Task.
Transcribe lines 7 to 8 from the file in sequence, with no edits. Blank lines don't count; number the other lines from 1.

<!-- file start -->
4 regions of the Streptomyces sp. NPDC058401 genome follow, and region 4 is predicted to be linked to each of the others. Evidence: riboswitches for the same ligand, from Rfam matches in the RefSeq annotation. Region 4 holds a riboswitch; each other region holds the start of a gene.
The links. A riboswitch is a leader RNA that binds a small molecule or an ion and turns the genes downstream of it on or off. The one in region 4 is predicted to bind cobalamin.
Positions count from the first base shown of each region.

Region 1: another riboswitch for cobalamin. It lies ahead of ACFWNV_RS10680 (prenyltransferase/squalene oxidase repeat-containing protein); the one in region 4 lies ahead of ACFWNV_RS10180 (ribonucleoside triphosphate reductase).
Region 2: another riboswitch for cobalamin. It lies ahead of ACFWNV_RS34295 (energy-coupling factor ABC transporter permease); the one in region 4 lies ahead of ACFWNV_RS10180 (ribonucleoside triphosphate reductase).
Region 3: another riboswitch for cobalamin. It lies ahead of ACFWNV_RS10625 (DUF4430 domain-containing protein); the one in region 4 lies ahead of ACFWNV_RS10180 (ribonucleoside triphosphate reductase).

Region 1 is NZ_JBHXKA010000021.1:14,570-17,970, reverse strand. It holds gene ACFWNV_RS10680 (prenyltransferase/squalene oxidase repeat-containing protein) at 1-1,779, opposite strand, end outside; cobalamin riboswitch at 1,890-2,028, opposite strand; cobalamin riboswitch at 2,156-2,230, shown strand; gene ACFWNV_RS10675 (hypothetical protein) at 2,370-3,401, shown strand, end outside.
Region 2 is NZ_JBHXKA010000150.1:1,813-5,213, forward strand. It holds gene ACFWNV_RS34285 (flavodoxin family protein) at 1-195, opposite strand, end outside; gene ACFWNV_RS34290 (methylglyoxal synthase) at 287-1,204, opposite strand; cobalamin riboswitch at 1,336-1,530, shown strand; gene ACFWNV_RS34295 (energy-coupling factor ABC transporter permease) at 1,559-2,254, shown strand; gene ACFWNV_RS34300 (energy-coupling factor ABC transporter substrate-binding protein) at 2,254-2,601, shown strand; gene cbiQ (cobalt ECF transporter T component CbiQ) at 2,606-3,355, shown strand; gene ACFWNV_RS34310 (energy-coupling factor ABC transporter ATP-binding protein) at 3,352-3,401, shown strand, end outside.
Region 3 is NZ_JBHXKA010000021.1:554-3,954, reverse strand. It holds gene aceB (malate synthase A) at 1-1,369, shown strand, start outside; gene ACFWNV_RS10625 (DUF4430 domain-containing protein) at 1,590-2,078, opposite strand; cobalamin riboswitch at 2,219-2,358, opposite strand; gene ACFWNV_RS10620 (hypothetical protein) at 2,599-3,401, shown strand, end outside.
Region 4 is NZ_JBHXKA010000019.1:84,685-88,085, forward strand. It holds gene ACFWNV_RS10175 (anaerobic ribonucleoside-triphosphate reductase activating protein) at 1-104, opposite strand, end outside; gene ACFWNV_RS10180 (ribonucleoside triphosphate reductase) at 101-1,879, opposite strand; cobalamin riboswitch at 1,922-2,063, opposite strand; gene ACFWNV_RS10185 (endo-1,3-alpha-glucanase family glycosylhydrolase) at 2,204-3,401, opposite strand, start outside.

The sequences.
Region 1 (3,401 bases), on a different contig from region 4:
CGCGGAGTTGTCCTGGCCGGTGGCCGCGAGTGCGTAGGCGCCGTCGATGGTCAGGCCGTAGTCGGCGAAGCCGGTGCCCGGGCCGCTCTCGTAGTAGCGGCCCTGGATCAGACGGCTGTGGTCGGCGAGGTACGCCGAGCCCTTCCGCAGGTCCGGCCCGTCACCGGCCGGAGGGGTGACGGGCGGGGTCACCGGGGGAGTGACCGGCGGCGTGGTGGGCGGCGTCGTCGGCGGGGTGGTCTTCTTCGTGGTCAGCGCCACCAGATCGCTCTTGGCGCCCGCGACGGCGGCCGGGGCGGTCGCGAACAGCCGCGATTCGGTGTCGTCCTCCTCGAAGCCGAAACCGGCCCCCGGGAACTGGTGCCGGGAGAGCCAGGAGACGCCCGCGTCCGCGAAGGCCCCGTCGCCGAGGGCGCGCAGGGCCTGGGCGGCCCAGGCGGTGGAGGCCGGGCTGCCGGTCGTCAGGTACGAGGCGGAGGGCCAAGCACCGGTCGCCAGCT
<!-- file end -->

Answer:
Region 1 is NZ_JBHXKA010000021.1:14,570-17,970, reverse strand. It holds gene ACFWNV_RS10680 (prenyltransferase/squalene oxidase repeat-containing protein) at 1-1,779, opposite strand, end outside; cobalamin riboswitch at 1,890-2,028, opposite strand; cobalamin riboswitch at 2,156-2,230, shown strand; gene ACFWNV_RS10675 (hypothetical protein) at 2,370-3,401, shown strand, end outside.
Region 2 is NZ_JBHXKA010000150.1:1,813-5,213, forward strand. It holds gene ACFWNV_RS34285 (flavodoxin family protein) at 1-195, opposite strand, end outside; gene ACFWNV_RS34290 (methylglyoxal synthase) at 287-1,204, opposite strand; cobalamin riboswitch at 1,336-1,530, shown strand; gene ACFWNV_RS34295 (energy-coupling factor ABC transporter permease) at 1,559-2,254, shown strand; gene ACFWNV_RS34300 (energy-coupling factor ABC transporter substrate-binding protein) at 2,254-2,601, shown strand; gene cbiQ (cobalt ECF transporter T component CbiQ) at 2,606-3,355, shown strand; gene ACFWNV_RS34310 (energy-coupling factor ABC transporter ATP-binding protein) at 3,352-3,401, shown strand, end outside.